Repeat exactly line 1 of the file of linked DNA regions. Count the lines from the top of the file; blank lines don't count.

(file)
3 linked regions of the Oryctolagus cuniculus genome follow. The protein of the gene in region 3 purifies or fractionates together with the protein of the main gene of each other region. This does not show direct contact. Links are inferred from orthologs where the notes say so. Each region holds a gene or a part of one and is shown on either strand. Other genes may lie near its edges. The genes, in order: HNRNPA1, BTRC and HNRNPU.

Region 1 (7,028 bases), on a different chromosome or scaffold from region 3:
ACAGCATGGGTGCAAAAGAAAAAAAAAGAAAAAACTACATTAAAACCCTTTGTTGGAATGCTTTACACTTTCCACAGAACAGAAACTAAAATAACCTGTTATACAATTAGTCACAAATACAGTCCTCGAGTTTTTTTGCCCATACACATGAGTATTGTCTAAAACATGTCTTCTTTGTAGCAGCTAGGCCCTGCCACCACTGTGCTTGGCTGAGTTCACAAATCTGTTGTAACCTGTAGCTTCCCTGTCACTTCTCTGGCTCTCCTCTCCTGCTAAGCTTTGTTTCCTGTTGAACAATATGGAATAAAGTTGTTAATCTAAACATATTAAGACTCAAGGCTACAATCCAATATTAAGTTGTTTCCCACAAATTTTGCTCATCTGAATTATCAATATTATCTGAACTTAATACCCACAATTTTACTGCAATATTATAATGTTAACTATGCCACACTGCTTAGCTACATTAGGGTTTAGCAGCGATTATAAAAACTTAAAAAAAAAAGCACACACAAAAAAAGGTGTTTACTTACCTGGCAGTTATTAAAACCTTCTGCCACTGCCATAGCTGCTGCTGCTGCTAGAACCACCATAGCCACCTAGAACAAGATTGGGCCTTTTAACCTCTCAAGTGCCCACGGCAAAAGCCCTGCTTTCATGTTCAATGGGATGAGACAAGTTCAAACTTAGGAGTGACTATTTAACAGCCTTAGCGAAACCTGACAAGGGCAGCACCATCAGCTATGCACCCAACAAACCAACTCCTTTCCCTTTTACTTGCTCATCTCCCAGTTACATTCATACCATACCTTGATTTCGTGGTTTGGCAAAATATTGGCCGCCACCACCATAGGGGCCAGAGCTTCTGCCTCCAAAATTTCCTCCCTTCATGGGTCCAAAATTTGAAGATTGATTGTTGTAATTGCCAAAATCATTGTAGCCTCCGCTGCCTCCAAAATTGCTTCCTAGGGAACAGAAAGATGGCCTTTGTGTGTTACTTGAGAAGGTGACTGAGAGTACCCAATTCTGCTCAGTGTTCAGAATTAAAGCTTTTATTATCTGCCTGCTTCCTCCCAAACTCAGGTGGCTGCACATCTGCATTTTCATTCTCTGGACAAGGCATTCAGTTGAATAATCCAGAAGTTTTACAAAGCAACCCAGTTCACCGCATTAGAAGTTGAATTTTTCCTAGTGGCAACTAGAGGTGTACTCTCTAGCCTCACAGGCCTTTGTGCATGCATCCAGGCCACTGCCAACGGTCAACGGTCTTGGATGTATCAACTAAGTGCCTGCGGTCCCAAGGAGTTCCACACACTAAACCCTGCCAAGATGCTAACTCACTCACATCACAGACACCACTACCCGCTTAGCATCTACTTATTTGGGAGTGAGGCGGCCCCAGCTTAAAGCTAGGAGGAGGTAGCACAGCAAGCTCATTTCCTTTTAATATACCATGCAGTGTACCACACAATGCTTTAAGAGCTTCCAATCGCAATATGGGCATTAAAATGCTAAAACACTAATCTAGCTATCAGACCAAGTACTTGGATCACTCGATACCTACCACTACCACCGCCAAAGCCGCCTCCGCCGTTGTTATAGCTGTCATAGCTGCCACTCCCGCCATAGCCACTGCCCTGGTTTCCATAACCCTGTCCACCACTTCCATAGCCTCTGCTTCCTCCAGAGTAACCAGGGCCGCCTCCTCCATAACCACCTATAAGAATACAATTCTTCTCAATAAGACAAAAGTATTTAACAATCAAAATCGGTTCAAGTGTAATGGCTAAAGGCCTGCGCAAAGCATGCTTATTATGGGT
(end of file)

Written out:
3 linked regions of the Oryctolagus cuniculus genome follow. The protein of the gene in region 3 purifies or fractionates together with the protein of the main gene of each other region. This does not show direct contact. Links are inferred from orthologs where the notes say so. Each region holds a gene or a part of one and is shown on either strand. Other genes may lie near its edges. The genes, in order: HNRNPA1, BTRC and HNRNPU.